EU states can mandate stunning animals for slaughter: ECJ

Europe’s top court has backed a ban in Belgium on the slaughter of animals that had not been stunned. Jewish and Muslim groups have warned this may curtail religious freedom. Animal rights activists had pushed for the ban, which could prevent both kosher and halal ritual slaughter. The European Court of Justice (ECJ) has ruled that EU member states could legally ban stun-free slaughter, despite initial opposition from religious groups.


In 2017, the Flemish region of Belgium prohibited the slaughter of animals without reversible stunning beforehand. Jewish and Muslim groups in the country challenged the legislation, citing freedom of religion. The effect of this law is, in essence, to prohibit the slaughtering of animals by means of traditional Jewish and Muslim rites and to require that such animals be stunned prior to slaughter in order to reduce their suffering. But the ECJ found that the regulation was only limited to “one aspect of the specific ritual act of slaughter,” and that the slaughter itself was not prohibited.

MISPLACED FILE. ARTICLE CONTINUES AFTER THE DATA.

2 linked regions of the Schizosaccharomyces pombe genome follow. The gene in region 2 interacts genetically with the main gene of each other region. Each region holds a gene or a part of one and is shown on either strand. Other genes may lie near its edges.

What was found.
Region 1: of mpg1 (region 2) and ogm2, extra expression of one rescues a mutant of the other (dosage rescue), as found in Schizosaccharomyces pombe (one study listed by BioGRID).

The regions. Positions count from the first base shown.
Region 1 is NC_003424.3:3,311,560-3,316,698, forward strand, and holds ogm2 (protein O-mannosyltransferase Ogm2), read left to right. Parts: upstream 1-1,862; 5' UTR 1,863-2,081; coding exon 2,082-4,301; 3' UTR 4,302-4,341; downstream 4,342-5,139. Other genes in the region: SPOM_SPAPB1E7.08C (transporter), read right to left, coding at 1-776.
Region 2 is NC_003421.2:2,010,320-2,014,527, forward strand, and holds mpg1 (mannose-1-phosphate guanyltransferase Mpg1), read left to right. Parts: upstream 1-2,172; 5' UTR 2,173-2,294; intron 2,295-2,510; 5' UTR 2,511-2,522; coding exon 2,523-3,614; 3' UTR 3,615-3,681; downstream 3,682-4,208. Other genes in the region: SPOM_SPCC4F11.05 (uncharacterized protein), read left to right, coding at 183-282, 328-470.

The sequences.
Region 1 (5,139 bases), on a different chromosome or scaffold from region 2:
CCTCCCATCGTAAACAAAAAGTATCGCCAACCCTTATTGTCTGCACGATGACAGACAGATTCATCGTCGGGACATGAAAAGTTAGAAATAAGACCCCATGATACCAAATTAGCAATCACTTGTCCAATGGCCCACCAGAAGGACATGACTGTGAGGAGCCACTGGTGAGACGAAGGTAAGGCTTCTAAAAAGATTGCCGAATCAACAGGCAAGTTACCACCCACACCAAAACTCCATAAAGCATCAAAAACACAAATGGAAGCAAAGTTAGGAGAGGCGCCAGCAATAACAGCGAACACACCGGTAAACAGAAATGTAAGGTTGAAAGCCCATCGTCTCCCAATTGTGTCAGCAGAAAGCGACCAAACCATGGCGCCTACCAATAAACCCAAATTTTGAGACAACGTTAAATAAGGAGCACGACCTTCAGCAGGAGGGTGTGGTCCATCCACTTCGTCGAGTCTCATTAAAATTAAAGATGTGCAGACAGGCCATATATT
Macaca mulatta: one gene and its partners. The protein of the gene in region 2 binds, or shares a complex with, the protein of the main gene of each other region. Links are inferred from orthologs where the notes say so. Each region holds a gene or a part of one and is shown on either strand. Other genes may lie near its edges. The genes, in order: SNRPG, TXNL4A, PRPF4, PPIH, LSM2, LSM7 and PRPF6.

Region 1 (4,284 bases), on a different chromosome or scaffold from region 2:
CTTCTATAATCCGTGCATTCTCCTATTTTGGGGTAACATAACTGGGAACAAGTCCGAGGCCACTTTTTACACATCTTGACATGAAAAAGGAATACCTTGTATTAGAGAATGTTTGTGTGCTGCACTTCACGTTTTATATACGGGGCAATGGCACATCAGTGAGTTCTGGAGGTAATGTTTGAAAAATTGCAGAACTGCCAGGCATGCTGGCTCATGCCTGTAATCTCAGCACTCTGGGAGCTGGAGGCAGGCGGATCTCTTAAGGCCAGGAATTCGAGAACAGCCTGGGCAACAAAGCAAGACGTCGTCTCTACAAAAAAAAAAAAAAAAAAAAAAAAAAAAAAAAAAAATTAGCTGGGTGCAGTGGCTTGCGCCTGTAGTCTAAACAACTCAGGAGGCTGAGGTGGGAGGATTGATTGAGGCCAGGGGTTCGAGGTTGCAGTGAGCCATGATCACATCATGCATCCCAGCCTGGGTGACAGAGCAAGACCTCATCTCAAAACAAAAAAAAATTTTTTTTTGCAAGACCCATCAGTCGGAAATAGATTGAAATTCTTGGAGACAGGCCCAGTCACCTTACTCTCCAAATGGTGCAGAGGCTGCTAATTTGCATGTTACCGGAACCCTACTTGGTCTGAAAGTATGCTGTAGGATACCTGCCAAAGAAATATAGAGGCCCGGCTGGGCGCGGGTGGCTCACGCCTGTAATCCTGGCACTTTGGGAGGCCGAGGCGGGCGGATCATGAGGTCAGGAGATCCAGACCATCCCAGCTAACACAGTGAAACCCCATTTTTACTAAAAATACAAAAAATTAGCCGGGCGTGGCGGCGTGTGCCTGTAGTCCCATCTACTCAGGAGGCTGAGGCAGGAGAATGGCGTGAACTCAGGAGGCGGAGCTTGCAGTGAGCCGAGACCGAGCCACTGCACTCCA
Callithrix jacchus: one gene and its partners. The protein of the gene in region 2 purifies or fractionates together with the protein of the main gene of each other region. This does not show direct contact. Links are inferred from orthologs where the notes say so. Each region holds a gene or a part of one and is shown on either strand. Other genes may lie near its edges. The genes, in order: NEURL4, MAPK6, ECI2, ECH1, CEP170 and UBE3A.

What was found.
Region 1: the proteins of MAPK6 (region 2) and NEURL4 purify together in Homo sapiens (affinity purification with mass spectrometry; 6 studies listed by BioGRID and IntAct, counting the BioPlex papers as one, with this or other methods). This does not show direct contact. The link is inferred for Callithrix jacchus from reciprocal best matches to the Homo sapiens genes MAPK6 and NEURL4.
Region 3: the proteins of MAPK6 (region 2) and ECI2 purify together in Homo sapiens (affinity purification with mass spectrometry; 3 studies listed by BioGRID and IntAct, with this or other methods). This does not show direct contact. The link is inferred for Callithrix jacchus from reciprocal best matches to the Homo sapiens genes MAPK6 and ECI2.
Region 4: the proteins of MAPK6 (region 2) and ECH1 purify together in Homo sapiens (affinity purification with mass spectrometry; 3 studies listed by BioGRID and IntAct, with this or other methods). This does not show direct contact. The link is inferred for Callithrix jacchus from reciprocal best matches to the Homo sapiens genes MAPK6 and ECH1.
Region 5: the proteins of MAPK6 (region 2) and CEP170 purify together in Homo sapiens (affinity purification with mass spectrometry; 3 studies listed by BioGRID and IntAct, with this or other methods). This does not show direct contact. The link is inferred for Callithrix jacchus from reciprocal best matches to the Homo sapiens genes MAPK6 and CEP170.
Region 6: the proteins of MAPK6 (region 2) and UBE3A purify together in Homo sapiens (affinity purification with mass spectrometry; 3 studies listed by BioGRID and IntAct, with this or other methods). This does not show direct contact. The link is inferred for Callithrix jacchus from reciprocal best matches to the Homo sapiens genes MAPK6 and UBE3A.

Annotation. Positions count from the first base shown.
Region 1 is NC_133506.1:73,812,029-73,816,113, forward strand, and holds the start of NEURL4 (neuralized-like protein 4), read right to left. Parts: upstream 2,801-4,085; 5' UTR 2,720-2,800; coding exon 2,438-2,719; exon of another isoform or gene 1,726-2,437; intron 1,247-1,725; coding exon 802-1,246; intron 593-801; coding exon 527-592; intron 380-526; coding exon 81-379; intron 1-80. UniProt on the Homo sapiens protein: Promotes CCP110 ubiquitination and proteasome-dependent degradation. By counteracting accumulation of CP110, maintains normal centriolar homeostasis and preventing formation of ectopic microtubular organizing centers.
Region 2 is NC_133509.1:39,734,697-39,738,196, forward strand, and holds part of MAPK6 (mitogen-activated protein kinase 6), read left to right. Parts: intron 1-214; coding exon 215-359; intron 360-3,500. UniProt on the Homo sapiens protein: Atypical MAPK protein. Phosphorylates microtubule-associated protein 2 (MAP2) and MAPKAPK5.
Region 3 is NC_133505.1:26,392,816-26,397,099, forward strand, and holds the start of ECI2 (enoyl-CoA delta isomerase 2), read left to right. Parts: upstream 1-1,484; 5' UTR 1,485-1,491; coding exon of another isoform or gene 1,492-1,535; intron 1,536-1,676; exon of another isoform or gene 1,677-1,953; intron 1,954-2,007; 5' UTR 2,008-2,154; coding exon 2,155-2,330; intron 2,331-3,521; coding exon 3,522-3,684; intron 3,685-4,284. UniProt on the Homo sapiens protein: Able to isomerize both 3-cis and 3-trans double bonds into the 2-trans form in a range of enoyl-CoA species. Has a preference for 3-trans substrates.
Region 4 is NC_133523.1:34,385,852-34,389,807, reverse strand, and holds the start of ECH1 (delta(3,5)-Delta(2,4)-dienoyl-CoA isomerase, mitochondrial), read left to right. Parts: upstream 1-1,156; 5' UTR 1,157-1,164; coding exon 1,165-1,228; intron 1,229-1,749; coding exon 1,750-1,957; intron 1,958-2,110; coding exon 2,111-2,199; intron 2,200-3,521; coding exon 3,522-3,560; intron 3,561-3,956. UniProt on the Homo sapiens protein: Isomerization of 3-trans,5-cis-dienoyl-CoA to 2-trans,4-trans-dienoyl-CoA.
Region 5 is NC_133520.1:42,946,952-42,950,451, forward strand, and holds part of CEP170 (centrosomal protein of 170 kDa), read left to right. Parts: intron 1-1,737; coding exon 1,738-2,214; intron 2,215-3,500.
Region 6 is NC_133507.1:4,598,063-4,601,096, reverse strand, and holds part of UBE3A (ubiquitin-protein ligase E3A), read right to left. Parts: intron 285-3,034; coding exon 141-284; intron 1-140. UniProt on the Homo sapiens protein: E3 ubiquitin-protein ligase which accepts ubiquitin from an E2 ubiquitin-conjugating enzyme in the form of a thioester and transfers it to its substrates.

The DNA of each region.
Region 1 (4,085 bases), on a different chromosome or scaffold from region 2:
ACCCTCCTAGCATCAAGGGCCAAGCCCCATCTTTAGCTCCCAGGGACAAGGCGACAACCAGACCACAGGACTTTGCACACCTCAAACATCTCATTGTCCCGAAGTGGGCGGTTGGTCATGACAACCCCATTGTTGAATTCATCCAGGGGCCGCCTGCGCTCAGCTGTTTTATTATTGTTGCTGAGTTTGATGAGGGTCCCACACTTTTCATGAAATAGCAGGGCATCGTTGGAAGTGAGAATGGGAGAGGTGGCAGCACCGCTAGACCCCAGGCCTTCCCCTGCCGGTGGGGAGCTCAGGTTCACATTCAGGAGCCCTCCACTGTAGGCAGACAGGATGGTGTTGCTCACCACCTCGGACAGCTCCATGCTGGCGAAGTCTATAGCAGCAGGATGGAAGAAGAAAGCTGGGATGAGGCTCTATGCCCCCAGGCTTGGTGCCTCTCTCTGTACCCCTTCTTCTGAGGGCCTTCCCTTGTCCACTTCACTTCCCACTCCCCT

IT – services Halal

One of the IT companies based in the CIS countries, has got a Halal certificate for information technology and loyalty program.  Before, certification of digital technologies and business of multimillion companies was not practiced. For the most part, various products were certified, including the labeling of goods and services.
Halal is what is allowed and permitted by the religion of Islam, as well as the way of life and worldview of Muslims. With more and more people practicing Islam, Halal certification centers have gone further and now certify not only food and catering establishments, but also services such as information technology. As there are areas in the company that are prohibited by Islamic law, and Muslims working in this area make up about 30% of the total population of the CIS countries, entrepreneurs are increasingly turning to Halal certification centers to document the purity of the business to employees.